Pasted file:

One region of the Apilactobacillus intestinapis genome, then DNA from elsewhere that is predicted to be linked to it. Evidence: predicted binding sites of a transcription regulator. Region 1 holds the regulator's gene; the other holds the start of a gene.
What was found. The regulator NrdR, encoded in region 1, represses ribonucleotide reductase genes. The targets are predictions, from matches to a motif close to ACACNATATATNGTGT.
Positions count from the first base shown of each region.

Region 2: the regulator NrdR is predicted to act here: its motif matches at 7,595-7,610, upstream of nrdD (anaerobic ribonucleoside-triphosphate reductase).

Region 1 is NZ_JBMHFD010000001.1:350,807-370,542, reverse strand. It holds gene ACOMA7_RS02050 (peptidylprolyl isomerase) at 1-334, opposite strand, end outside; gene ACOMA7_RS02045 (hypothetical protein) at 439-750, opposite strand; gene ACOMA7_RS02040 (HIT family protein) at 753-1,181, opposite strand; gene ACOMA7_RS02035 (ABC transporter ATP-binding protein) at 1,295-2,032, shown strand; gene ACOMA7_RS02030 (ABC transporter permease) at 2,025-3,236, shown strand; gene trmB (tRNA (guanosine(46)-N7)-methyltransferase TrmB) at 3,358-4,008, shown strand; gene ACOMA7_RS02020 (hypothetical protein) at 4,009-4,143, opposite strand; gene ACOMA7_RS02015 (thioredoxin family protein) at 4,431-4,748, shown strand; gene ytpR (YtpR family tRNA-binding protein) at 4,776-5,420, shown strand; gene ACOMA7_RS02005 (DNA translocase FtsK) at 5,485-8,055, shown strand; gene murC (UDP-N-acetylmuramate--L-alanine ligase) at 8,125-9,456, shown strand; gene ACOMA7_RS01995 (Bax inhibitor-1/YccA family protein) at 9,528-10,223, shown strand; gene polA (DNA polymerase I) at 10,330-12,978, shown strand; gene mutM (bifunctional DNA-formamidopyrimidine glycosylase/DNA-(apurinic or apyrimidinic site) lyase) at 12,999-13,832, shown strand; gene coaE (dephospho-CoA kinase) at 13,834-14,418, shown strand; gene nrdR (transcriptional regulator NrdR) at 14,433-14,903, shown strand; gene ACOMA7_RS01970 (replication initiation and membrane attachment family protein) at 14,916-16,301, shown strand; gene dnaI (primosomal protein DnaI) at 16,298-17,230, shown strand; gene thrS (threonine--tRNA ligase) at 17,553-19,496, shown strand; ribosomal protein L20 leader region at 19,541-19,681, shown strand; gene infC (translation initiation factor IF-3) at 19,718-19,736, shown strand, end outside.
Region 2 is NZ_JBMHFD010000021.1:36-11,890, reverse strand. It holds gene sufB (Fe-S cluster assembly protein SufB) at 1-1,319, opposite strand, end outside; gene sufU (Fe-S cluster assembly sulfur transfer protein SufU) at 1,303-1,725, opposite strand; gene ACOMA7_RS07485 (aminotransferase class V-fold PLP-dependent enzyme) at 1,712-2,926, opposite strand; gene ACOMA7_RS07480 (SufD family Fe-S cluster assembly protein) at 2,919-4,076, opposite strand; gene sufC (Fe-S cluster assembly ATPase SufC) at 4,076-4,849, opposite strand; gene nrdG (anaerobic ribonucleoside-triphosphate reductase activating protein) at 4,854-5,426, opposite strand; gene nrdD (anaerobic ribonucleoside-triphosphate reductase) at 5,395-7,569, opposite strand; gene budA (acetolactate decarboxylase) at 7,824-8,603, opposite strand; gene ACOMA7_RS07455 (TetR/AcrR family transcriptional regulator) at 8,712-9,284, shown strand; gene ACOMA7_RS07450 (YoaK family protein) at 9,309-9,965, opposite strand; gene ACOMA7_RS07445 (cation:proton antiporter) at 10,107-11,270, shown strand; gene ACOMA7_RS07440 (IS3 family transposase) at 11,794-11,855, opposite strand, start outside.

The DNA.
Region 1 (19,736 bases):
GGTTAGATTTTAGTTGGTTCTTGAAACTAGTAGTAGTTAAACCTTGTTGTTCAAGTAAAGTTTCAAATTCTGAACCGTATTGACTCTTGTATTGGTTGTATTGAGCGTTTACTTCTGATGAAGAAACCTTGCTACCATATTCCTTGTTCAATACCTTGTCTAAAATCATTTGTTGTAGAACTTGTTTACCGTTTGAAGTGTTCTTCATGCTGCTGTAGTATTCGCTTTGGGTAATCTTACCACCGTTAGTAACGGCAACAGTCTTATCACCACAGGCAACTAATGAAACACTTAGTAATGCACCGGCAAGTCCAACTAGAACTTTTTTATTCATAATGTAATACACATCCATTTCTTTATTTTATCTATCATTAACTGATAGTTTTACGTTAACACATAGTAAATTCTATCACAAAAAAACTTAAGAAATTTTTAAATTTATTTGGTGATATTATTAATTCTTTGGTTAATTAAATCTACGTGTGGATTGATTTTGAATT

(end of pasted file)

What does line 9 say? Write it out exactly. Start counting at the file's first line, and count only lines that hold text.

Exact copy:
GGTTAGATTTTAGTTGGTTCTTGAAACTAGTAGTAGTTAAACCTTGTTGTTCAAGTAAAGTTTCAAATTCTGAACCGTATTGACTCTTGTATTGGTTGTATTGAGCGTTTACTTCTGATGAAGAAACCTTGCTACCATATTCCTTGTTCAATACCTTGTCTAAAATCATTTGTTGTAGAACTTGTTTACCGTTTGAAGTGTTCTTCATGCTGCTGTAGTATTCGCTTTGGGTAATCTTACCACCGTTAGTAACGGCAACAGTCTTATCACCACAGGCAACTAATGAAACACTTAGTAATGCACCGGCAAGTCCAACTAGAACTTTTTTATTCATAATGTAATACACATCCATTTCTTTATTTTATCTATCATTAACTGATAGTTTTACGTTAACACATAGTAAATTCTATCACAAAAAAACTTAAGAAATTTTTAAATTTATTTGGTGATATTATTAATTCTTTGGTTAATTAAATCTACGTGTGGATTGATTTTGAATT